Monetary policy analysis based on forward-looking models emphasizes the impact of a change in a policy rule on the dynamic processes by which output and prices revert to long-run equilibrium values. Since forward-looking models take long-run equilibrium as given, they provide no way to investigate how the long-run equilibrium is affected by a change in a policy rule. Forward-looking models are merely tools with which we analyze how an economy reverts to long-run equilibrium. Analysis that uses a forward-looking model is still under development. Hence, the focus is currently on a qualitative analysis of the model's properties under the assumptions of a particular mechanism of expectation formation and a particular rule of monetary policy. The reason is that the monetary authorities lack quantitative information on how rational private economic agents are and on how helpful a central bank's credibility is when it comes to economic stabilization. Consequently, forward-looking models are too underdeveloped to calculate the short-run effects of monetary tightening and easing and to compare a rule targeting interest rates with a rule targeting something else.

This paper will give an introductory explanation of forward-looking models, build and estimate a small-sized forward-looking model for the Japanese economy, and discuss the properties of the forward-looking model through various simulations. The remaining part of this paper is constructed as follows: Chapter 2 gives a theoretical explanation of forward-looking models. We assume that in asset markets, participants form rational expectations for long-term interest rates and foreign exchange rates. Chapter 3 investigates the properties of a forward-looking model by comparing it with a backward-looking model. We show that when a future expansion in demand and acceleration in inflation are expected, present long-term interest rates rise, which exerts negative pressure on the present economy before the actual future expansion occurs. Chapter 4 uses real data and estimates a forward-looking model for the Japanese economy. Chapter 5 uses that estimated model and analyzes policy rules by implementing simulations. Chapter 6 uses stochastic simulations, in which models are under random shocks, and presents analysis of policy rules under uncertainty. Appendix A explains how to implement stochastic simulations. Appendix B investigates the role of the zero-percent constraint on nominal interest rates.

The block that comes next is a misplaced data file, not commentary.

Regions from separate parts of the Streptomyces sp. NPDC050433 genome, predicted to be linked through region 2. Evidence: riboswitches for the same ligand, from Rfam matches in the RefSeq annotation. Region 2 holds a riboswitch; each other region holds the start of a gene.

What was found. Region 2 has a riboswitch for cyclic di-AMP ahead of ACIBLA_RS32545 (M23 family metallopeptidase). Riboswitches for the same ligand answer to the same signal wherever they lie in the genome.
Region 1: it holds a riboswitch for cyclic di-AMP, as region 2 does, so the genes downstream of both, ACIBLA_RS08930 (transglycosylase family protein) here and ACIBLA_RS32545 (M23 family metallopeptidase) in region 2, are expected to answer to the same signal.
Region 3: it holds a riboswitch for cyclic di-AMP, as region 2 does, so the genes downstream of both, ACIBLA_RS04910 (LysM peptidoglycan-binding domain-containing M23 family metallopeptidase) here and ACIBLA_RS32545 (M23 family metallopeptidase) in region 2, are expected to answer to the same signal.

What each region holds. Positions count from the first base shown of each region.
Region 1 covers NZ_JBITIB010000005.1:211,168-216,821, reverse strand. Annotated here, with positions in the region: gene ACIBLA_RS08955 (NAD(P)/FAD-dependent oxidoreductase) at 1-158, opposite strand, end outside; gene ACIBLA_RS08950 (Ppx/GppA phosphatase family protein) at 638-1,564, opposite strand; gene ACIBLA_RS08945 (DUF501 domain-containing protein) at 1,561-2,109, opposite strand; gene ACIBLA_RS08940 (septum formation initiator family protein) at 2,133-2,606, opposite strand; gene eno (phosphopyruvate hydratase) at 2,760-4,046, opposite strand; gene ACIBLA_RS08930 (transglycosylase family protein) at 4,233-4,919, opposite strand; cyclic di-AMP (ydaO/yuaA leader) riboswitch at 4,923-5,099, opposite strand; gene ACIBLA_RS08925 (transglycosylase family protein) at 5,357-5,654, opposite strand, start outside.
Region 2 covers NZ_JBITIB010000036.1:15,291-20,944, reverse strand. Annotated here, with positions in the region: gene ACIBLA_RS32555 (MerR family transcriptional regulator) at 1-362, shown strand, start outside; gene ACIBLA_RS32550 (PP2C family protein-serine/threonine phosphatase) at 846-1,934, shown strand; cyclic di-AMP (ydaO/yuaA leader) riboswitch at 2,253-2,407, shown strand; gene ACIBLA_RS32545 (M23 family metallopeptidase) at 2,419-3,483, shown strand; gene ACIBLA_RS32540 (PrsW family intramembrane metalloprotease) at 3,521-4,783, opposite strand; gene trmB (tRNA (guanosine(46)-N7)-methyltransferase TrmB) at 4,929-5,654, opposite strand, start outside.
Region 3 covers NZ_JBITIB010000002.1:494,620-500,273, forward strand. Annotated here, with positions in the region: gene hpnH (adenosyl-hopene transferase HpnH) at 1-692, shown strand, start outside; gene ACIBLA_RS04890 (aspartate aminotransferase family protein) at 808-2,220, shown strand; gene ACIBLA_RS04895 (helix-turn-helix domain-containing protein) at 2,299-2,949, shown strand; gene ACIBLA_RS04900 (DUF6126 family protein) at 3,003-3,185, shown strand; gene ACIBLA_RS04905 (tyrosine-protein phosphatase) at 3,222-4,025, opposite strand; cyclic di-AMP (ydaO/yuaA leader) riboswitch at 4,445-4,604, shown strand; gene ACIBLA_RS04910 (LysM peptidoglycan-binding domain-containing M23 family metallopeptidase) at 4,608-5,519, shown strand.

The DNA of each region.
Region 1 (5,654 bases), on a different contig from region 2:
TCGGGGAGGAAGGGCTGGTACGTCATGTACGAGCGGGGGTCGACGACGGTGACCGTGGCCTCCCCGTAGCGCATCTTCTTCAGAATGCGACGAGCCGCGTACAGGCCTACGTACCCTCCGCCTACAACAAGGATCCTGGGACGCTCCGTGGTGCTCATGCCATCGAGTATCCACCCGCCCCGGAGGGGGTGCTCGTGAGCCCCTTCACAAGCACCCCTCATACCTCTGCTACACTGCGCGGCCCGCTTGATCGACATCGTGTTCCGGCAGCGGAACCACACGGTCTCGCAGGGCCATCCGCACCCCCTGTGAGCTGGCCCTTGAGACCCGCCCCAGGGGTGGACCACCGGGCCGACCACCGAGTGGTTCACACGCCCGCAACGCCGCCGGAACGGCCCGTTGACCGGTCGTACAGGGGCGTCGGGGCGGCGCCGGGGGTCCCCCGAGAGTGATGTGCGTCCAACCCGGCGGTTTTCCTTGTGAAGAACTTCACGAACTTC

1. Much of the literature uses small models for policy rule analysis; for example, see Fuhrer and Moore [1995] and McCallum and Nelson [1999]. The Board of Governors of the Federal Reserve System (FRB) continues to develop large models, such as FRB/US (Brayton and Tinsley [1996]) and FRB/Global (Levin et al. [1997]).
  2. Impetus for using forward-looking models comes from the Lucas critique that argues simulations with fixed parameters are useless, since changes in policy parameters may change behavioral patterns of economic agents.
  3. In the countries whose central banks adopt inflation-targeting policy, such as the Bank of England (the Bank of England [1999] and Batini and Haldane [1999]), the Bank of Canada (Donald et al. [1996] and Black and Rose [1997]), and the Reserve Bank of New Zealand (Black et al. [1997]), analysis of macro-econometric models that explicitly incorporate rational expectations is very popular. The FRB is also developing a large forward-looking model (see Reifschneider et al. [1997] for the relationships between monetary policy and macro-econometric models).